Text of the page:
While I was growing up, I struggled with my expectations of female role models. While it was simple for me to shrug off or embrace the shortcomings of male artists, filmmakers, musicians, and actors, there was always a little place in my heart yearning for an ideal woman who was courageous, talented, and prolific in her self-expression while maintaining a unique character and a captivating public persona. I realize now how completely unfair it was to expect that of any human being--we're all entitled to our limitations, regardless of gender.
That having been acknowledged, it's kind of astonishing how many women did meet my starry-eyed adolescent criteria, from Grace Jones to Wendy O. Williams to Pam Grier (each of whom I'd seen in movies), as well as later revelations that came from Riot Grrrls and sex-positive activists. I celebrated seeing people who were (superficially, at least) like me who were doing more than providing pretty set-dressing*. That's huge for a young woman, and one of the great things about the expanded horizons of internet entertainment is that young people now have access to a whole host of images that they would have had to painstakingly hunt down a couple of decades ago.
*Or "being somebody's wife." I STILL feel like such a shithead for making rottten Beatles-fan Yoko Ono jokes as a kid, not understanding how frikkin' visionary that woman is as an artist before meeting any sainted penners of scatological poems and pop songs.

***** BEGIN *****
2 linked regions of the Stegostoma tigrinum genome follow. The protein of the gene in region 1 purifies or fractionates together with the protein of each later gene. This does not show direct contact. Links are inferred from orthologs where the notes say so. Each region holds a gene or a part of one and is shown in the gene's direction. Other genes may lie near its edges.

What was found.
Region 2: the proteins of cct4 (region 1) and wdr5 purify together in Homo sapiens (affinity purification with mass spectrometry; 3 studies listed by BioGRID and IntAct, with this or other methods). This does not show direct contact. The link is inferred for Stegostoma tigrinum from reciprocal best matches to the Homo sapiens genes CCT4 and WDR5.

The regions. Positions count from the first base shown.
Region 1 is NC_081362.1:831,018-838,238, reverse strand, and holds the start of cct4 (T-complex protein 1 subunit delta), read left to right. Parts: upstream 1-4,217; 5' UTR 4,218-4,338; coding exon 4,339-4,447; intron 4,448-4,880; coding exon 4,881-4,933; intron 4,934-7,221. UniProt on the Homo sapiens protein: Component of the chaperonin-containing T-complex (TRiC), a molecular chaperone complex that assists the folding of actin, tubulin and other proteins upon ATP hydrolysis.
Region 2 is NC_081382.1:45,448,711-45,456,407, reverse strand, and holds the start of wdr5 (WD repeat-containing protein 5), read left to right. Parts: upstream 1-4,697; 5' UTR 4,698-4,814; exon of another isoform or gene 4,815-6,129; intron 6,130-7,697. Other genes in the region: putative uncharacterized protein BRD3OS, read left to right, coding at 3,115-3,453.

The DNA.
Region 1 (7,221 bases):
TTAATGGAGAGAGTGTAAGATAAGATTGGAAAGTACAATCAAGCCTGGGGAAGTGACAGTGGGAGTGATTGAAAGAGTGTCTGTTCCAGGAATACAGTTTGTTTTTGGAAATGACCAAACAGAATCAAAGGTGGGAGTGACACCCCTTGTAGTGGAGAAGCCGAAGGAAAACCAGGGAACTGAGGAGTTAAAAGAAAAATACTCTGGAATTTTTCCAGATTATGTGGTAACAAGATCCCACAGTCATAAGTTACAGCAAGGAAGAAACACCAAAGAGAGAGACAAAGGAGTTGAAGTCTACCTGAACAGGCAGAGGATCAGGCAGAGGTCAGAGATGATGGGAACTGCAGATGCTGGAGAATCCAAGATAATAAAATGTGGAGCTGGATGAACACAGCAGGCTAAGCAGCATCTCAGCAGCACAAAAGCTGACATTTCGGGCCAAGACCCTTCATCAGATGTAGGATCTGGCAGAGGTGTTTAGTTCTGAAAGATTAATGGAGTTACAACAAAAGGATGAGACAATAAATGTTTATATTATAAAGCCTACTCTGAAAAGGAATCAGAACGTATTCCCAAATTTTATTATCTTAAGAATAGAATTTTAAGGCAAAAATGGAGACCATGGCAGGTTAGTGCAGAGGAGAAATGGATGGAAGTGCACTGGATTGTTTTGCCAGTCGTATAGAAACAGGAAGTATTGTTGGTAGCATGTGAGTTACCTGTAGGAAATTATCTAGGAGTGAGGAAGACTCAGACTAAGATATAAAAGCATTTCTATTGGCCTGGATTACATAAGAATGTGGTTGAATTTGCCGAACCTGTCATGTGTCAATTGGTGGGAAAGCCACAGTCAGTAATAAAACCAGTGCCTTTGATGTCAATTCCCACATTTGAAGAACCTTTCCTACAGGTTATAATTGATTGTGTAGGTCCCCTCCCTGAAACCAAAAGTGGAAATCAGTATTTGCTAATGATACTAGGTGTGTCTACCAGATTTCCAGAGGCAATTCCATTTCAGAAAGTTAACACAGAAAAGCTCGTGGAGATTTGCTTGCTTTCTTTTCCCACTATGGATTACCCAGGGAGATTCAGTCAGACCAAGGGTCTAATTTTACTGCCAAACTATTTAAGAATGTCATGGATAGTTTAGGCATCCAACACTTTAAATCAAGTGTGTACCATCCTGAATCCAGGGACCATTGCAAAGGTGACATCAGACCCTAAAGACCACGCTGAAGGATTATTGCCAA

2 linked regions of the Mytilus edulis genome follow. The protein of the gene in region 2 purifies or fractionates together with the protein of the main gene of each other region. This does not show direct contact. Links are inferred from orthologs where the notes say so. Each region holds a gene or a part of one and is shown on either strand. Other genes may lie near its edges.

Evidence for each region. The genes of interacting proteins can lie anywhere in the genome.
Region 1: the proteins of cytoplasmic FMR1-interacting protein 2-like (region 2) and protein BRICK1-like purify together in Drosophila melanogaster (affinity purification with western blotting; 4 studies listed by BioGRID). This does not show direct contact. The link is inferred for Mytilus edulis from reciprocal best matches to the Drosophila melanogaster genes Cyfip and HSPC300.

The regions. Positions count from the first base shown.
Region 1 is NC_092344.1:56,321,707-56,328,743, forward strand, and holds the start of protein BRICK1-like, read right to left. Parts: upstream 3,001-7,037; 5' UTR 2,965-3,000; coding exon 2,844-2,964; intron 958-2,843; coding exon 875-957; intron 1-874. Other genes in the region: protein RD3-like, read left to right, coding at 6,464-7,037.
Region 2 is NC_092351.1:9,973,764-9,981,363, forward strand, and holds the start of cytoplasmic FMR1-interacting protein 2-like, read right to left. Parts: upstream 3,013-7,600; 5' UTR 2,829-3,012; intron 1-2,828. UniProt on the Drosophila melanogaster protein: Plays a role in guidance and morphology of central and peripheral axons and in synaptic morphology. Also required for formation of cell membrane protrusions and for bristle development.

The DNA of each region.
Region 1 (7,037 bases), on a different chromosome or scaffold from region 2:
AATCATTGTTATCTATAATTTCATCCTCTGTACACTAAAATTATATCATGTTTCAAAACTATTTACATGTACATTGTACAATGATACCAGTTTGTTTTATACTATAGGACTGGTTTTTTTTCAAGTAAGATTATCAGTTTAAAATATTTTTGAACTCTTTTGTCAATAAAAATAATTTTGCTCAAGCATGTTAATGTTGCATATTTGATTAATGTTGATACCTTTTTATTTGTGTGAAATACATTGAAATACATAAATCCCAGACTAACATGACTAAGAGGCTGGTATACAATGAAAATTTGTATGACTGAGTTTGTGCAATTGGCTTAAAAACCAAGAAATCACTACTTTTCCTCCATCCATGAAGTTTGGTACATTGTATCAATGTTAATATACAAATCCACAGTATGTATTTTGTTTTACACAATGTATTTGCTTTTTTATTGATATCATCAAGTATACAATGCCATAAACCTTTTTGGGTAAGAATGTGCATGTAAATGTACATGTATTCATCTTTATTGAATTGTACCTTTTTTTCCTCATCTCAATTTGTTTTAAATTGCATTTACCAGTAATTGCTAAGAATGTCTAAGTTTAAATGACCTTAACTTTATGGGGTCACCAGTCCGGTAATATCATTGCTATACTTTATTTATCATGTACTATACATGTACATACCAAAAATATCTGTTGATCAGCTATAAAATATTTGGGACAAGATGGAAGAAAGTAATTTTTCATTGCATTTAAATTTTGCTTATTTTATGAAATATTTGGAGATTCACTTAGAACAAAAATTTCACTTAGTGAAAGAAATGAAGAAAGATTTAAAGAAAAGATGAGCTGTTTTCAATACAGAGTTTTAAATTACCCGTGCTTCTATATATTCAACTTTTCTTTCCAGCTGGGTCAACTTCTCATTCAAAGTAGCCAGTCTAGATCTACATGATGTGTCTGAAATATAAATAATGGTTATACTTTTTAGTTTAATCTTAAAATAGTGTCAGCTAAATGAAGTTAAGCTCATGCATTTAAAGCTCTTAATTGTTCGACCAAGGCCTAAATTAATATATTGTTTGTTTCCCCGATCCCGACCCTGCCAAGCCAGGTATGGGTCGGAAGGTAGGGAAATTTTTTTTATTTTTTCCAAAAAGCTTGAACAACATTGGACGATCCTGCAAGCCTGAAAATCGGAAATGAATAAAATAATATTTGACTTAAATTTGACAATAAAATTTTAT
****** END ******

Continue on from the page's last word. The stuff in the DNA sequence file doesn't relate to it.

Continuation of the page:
One of the women who's held a long-lasting and special place in my heart is artist Dame Darcy. Ever since I chanced on issue one of her Victorian/Surrealist/Erotic/Macabre comic "Meat Cake" in an independent magazine store** in the early-ish 90s, my pupils turn into little heart-shapes when I think about her.
**In retrospect, these were a lot like being inside somebody else's blog-roll, only they smelled of rotting paper. Someone needs to get on making a rotting paper incense so the independent magazine store experience can be recaptured and preserved for future generations.
Employing an energetic, fine-line illustration style and an eye for eccentric details, Dame Darcy's work has a surface similarity to that of Edward Gorey. Certainly, fans of Gorey's ghoulish vision will find a lot to love here! But Darcy goes at least three steps further, incorporating images of queer sexuality, baroque violence and gleeful lecherousness into her creepy comix landscape. Her world is more Brothers Grimm than twee adorableness, and she has a fixation on Victorian morality tales. There's also an off-kilter appreciation for contemporary pop culture that's evident in characters like her creation Strega Pez, a woman who expresses herself via engraved tablets that are forced from the gaping wound in her neck.
It was with great joy (and--yeah--more than a little nostalgia) that I discovered a just-released-this-June compendium of "Meat Cake" issues, lovingly designed and published by Fantagraphics. Really--you owe yourself a treat. Go grab the latest "Meat Cake" book from your funnybook purveyor of choice (or from Amazon, if you are lazy).
Her award-winning animation work brings her vision to eerie life. Much as I'd like to embed her "Golden Shoes" clip here, you'll have to click over to YouTube and check it out. Trust me, interpals--you're going to want to click that.
As if I couldn't admire Darcy any more, it turns out that she's got a fearless attitude to match her off-beat artistic vision. Check out her appearance on the not-really-lamented teevee show "Blind Date". Let's watch:
I wish I could kamikaze a date that way. I'd probably NOT participate in the hot-tub part, though, which is further proof of the Dame's fearlessness.
My admiration for Dame Darcy is refreshingly uncomplicated--she's a skilled artist with a fantastical vision who seems to be a genuinely fierce and oddball individual. I'm glad I share a planet with her.
Check out Dame Darcy's website, where you can view (and purchase!) prints, books, and original art pieces.